Mark Olson & Gary Louris “Ready For the Flood”

Mark Olson & Gary Louris

“Ready For the Flood”
New West Records

Rating: 7.0
This year at SXSW I had the pleasure of seeing Mark Olson and Gary Louris play together, marking the reunion of the two prominent voices that made up the early nineties alt-country act The Jayhawks. That evening at the Driskill, their voices still shared the same fluid harmony that gives you the full body chills, but something had definitely changed since their last album together, “Tomorrow Green Grass”.  13 years later, their voices now shared a worn exhaustion, gritty yet sopped in wise serenity. While their work with the Jayhawks seemed to be filled with a bright eyed hope, the duo’s sound has now taken on an old man winter approach.

The photographs on their new album “Ready for the Flood” share the same sentiment. While their classic Jayhawks album “Hollywood Town Hall” is adorned with snowy photos of them bundled up in front of a church, an image seeping with Midwestern zeal,   “Ready for the Flood” shows the band relaxing in what resembles a retirement bungalow somewhere in Arizona.  Like a couple of aging snow birds, the two have escaped the uniform, cold world of their youth and moved to warmer surroundings.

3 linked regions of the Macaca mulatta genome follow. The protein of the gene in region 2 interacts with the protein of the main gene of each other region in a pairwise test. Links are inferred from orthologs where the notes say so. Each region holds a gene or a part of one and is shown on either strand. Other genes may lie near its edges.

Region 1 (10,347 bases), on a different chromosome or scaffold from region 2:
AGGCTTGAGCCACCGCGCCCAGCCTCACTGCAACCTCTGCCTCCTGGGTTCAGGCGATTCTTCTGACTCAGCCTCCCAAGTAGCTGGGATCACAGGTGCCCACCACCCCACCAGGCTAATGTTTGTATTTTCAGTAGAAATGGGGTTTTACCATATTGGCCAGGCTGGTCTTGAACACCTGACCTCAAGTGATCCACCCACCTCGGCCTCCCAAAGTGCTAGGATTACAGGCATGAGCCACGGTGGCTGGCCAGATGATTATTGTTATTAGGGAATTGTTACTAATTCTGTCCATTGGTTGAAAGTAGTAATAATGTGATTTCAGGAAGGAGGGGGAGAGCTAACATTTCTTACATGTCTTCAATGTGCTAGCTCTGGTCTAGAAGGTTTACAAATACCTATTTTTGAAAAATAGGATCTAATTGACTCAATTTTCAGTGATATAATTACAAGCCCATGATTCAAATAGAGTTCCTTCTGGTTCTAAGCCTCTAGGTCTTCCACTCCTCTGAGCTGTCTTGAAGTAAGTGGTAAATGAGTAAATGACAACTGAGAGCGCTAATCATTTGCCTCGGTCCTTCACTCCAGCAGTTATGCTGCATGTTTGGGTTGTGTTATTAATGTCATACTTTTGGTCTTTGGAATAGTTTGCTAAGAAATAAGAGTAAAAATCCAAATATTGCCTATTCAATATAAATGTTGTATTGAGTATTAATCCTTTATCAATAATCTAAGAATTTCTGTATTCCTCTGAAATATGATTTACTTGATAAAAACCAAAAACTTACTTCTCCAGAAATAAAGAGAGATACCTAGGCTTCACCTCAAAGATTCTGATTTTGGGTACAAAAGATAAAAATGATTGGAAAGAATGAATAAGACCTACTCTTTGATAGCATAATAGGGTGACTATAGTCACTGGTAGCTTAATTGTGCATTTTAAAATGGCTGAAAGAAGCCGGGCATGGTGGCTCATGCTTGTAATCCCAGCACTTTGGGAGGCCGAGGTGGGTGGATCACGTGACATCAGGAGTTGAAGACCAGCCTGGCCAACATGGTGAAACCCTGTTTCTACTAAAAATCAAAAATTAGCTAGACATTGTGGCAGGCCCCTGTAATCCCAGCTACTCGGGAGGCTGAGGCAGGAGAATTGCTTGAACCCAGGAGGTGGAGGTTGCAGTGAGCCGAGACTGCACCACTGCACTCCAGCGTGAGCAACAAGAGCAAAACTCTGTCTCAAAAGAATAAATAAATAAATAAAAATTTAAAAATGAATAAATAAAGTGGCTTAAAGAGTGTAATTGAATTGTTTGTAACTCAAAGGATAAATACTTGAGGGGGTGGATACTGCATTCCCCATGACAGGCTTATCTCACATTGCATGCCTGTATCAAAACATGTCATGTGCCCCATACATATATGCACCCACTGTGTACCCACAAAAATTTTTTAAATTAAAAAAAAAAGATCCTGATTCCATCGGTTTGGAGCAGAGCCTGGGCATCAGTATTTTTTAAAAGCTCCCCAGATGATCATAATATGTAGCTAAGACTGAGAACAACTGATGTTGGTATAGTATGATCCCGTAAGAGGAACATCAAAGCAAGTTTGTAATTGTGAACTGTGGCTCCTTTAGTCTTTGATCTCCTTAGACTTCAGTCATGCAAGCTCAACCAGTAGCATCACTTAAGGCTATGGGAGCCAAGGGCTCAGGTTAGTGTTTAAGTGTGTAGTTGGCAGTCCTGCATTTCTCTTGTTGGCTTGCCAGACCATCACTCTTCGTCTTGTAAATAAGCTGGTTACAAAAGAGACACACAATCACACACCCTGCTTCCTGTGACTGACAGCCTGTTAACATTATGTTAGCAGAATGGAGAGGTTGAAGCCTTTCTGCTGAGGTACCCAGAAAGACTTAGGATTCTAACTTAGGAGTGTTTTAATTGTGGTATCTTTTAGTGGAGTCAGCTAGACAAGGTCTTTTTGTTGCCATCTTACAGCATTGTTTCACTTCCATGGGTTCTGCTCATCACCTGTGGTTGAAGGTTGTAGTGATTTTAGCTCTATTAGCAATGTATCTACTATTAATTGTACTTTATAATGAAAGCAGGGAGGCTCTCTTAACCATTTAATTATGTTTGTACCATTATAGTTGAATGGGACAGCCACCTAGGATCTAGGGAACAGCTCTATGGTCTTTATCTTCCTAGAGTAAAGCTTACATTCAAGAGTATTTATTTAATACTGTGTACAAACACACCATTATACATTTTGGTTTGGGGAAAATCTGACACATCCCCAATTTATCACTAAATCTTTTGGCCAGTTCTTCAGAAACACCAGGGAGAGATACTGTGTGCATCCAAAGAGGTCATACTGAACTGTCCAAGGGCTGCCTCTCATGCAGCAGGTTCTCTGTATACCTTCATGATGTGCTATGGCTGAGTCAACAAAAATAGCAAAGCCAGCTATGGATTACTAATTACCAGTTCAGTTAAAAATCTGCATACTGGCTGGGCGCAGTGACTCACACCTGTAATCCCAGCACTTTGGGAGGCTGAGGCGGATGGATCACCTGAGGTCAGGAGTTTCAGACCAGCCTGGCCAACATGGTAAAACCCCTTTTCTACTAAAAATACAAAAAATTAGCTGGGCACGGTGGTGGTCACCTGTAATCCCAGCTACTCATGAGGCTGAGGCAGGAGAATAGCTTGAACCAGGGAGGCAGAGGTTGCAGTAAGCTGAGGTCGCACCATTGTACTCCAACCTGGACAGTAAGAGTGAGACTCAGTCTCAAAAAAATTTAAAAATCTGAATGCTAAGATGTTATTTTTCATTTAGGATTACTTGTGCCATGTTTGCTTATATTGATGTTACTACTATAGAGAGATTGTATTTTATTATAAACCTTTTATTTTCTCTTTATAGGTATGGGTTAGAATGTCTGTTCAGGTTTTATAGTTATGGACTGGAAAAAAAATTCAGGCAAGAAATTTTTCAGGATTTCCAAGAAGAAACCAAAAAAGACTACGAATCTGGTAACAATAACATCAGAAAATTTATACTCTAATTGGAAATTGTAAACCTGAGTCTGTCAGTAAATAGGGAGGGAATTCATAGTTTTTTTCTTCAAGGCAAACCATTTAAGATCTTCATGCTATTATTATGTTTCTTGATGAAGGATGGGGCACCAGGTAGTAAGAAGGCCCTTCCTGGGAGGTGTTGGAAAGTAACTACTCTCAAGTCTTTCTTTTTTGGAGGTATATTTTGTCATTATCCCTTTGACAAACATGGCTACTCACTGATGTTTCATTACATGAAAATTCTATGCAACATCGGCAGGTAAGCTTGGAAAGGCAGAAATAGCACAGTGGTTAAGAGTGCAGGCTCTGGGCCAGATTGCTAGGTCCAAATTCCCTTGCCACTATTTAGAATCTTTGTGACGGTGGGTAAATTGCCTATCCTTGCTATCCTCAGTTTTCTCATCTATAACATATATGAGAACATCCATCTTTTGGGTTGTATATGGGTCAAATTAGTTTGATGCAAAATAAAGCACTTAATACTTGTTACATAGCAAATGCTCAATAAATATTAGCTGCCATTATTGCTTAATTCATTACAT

Even the lyrics reflect this same haggard message.  In “The Trap’s Been Set” the two voices warble “I’m an old an angry man … when I was young I felt the sun within”. The majority of the songs on their latest are just as catchy and hummable as their past work (“Bicycle” and “Chamberlain, SD” are definite highlights), although the album does have its weak moments, a claim that couldn’t be made during their highest moments in the mid-90s. 

For “Ready for the Flood” Chris Robinson (of the Black Crows) stepped in to produce, although the work he did isn’t very evident. It’s not that the production value is bad, it’s just unobtrusive, which I suppose is a good thing in some respects. But part of me wanted the album to resemble the sparse atmosphere that Rick Rubin created on Johnny Cash’s American Recordings. Yes, I know Rubin and Robinson hate each other, but my pitting of the two rivals is completely unintentional.

 I wanted this album to seep with age, to hear the same two voices I heard at SXSW, gravelly and earnest.  The sounds are still sweet splendor; I just wanted it to spill out my speakers like a finely aged wine.

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